Suitable dosing for the other anticancer therapy (if the compound of the first or fourth aspect of this invention is used in combination) will be the dosing already established for that therapy, as described in such documents as those listed in paragraph [0042]. Such dosing varies widely with the therapy: for example, capecitabine (2500 mg/m2 orally) is dosed twice daily for 2 weeks on and 1 week off, imatinib mesylate (400 or 600 mg/day orally) is dosed daily, rituximab is dosed weekly, paclitaxel (135-175 mg/m2) and docetaxel (60-100 mg/m2) are dosed weekly to every three weeks, carboplatin (4-6 mg/mL*min) is dosed once every 3 or 4 weeks (though the doses may be split and administered over several days), nitrosourea alkylating agents such as carmustine are dosed as infrequently as once every 6 weeks. Radiotherapy may be administered as frequently as weekly (or even within that split into smaller dosages administered daily).

A person of ordinary skill in the art of cancer therapy will be able to ascertain a therapeutically effective amount of the compound of the first or second aspect of this invention and a therapeutically effective amount of another anticancer therapy for a given cancer and stage of disease without undue experimentation and in reliance upon personal knowledge and the disclosure of this application.

Combination therapies include the combination administration of a compound of the first aspect of this invention with a platinum compound such as carboplatin or cisplatin, optionally in further combination with gemcitabine or a taxane such as docetaxel or paclitaxel; with gemcitabine; with a taxane; with an anthracycline such as doxorubicin or liposomal doxorubicin; with oxaliplatin, optionally in further combination with capecitabine or fluorouracil/leucovorin; and with gemcitabine or a platinum compound such as carboplatin or cisplatin, in further combination with a vinca alkaloid such as vinorelbine.

EXAMPLES

The following examples illustrate the preparation of compounds of this invention, and their activity in predictive in vitro and in vivo anticancer assays.

Synthetic Examples

The compounds of this invention are prepared by conventional methods of organic chemistry. See, for example, Larock, “Comprehensive Organic Transformations”, Wiley-VCH, New York, N.Y., U.S.A. In some cases, protective groups may be introduced and later removed. Suitable protective groups for amino, hydroxyl, and carboxyl groups are described in Greene et al. “Protective Groups in Organic Synthesis”, 2nd ed., 1991, John Wiley and Sons, New York, N.Y., U.S.A. The compounds of this invention can be synthesized, generally following the synthetic schemes illustrated earlier in this application, as shown in the following examples or by modifying the exemplified syntheses by means known to those of ordinary skill in the art.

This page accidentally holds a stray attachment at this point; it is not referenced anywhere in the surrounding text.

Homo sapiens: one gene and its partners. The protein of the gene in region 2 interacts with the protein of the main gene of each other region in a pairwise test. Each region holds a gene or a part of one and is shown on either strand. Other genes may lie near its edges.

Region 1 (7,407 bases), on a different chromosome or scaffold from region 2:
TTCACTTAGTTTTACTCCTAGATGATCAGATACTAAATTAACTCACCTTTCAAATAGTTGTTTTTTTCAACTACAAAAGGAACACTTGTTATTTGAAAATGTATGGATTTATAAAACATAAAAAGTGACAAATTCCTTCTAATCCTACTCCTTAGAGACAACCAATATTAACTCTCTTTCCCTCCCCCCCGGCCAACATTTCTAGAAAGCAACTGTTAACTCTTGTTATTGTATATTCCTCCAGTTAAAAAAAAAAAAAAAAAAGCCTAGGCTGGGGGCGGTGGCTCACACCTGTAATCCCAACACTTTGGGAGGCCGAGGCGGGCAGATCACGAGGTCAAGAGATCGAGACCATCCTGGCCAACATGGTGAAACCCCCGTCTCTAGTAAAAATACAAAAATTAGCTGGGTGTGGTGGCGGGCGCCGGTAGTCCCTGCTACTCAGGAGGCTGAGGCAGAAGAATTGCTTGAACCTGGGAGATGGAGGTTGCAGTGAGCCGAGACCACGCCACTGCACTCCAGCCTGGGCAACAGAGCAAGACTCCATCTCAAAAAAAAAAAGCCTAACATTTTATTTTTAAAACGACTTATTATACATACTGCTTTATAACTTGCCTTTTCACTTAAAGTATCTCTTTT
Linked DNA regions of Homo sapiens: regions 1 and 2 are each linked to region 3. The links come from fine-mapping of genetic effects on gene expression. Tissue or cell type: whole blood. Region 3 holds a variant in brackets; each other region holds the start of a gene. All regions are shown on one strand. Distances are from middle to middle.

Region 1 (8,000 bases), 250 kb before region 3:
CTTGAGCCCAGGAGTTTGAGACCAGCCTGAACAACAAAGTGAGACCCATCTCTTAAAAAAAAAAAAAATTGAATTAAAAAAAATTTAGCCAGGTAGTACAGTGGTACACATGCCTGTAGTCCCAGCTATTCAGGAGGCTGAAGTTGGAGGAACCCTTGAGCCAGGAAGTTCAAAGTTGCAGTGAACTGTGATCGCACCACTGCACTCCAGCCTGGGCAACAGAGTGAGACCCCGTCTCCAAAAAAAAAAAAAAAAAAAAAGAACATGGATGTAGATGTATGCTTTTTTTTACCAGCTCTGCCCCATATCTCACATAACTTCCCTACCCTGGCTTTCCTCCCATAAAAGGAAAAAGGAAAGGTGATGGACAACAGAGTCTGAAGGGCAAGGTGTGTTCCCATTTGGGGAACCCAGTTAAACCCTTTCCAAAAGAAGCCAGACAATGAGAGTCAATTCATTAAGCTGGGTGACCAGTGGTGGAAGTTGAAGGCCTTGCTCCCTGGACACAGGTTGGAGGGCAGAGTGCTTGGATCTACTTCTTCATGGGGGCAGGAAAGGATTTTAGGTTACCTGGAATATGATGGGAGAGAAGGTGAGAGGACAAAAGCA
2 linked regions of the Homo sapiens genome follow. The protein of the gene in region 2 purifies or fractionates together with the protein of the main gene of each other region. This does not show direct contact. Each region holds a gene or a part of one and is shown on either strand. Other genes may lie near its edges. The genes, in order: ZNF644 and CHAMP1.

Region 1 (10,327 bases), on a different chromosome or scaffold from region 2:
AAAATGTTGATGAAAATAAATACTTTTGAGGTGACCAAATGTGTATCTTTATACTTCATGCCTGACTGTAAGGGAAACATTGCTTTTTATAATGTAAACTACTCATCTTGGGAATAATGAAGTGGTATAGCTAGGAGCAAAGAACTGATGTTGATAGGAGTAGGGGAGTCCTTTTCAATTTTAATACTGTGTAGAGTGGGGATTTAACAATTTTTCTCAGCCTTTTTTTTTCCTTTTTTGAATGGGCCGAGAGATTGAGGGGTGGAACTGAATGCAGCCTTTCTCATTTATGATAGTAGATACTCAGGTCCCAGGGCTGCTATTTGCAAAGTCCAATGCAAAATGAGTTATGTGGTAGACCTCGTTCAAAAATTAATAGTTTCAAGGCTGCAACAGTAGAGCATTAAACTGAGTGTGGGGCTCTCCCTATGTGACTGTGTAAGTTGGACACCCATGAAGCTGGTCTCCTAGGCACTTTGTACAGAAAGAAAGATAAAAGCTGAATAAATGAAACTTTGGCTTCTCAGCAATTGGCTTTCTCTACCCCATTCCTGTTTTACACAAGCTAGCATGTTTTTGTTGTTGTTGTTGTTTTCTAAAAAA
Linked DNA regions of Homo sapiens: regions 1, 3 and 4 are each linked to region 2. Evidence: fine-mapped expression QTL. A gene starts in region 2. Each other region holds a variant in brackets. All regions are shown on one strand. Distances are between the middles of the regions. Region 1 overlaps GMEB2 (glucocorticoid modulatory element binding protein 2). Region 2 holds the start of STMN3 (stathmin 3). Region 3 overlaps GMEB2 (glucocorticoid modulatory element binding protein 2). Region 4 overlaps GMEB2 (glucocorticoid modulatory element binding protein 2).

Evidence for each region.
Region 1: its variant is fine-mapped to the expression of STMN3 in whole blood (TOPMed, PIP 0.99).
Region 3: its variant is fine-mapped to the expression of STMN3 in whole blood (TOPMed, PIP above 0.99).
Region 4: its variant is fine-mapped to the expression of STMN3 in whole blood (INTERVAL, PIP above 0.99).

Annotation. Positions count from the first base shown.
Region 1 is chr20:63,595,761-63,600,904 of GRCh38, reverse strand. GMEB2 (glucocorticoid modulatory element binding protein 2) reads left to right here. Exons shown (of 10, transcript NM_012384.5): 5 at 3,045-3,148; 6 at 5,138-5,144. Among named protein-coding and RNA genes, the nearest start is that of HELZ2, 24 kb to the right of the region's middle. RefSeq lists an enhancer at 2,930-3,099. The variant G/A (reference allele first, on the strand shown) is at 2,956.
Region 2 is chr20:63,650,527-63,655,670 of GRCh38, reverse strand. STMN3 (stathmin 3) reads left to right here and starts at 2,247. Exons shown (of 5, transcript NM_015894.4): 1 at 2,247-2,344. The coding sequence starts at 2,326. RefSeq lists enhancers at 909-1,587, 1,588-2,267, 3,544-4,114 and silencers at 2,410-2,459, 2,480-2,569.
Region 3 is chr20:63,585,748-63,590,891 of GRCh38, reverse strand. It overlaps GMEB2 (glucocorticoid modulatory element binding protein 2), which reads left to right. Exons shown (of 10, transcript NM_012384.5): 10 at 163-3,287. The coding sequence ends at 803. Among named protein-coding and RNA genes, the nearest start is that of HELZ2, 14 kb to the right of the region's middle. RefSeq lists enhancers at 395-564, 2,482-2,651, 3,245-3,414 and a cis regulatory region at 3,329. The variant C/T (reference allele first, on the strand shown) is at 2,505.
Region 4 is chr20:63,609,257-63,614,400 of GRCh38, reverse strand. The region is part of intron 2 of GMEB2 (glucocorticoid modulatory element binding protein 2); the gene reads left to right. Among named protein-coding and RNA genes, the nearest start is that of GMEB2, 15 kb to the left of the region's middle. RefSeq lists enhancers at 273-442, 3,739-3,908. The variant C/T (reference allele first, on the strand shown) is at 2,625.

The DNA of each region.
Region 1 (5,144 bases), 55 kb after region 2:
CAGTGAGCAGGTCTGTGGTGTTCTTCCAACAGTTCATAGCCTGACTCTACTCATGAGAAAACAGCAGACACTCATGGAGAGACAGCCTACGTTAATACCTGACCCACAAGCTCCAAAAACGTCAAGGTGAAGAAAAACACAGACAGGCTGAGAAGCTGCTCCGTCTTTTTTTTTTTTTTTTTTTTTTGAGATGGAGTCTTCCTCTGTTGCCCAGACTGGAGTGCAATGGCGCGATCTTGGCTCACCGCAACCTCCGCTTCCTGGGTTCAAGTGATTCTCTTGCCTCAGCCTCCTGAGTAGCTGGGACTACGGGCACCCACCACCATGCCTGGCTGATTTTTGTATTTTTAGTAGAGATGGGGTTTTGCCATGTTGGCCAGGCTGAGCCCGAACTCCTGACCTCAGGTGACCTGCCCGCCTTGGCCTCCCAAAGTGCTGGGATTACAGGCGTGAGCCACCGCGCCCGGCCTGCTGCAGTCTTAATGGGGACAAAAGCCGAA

The synthetic examples below show compounds where R in formulae A, B, C, BB, and CC are all 2-chloroethyl. It will be apparent that compounds where R is other than 2-chloroethyl may be produced by parallel methods: for example:

(a) compounds where R is 2-bromoethyl may be made by reacting bis(2-bromoethyl)amine, POCl3, and ethylene glycol to produce 2-hydroxyethyl tetrakis(2-bromoethyl)phosphorodiamidate, esterifying to an appropriate sulfonate ester, and using that to alkylate the thiols of formula A1 and B1 or 2,2′-thiodiethanol to form the compounds of formulae AA, BB, and CC;
(b) compounds where R is 2-(Z-sulfonyloxy)ethyl may be made by using bis(2-hydroxyethylamine) instead of bis(2-bromoethylamine) in the process of (a) above, then forming the sulfonate esters; and
(c) compounds where the R groups are not identical (e.g. where one R on each amine is 2-chloroethyl and the other is hydrogen) may be made by using the appropriate amine (e.g. 2-chloroethylamine) in the process of (a) above.
A person of ordinary skill in the art will have no difficulty, having regard to that skill and this disclosure, in preparing compounds where R is other than 2-chloroethyl.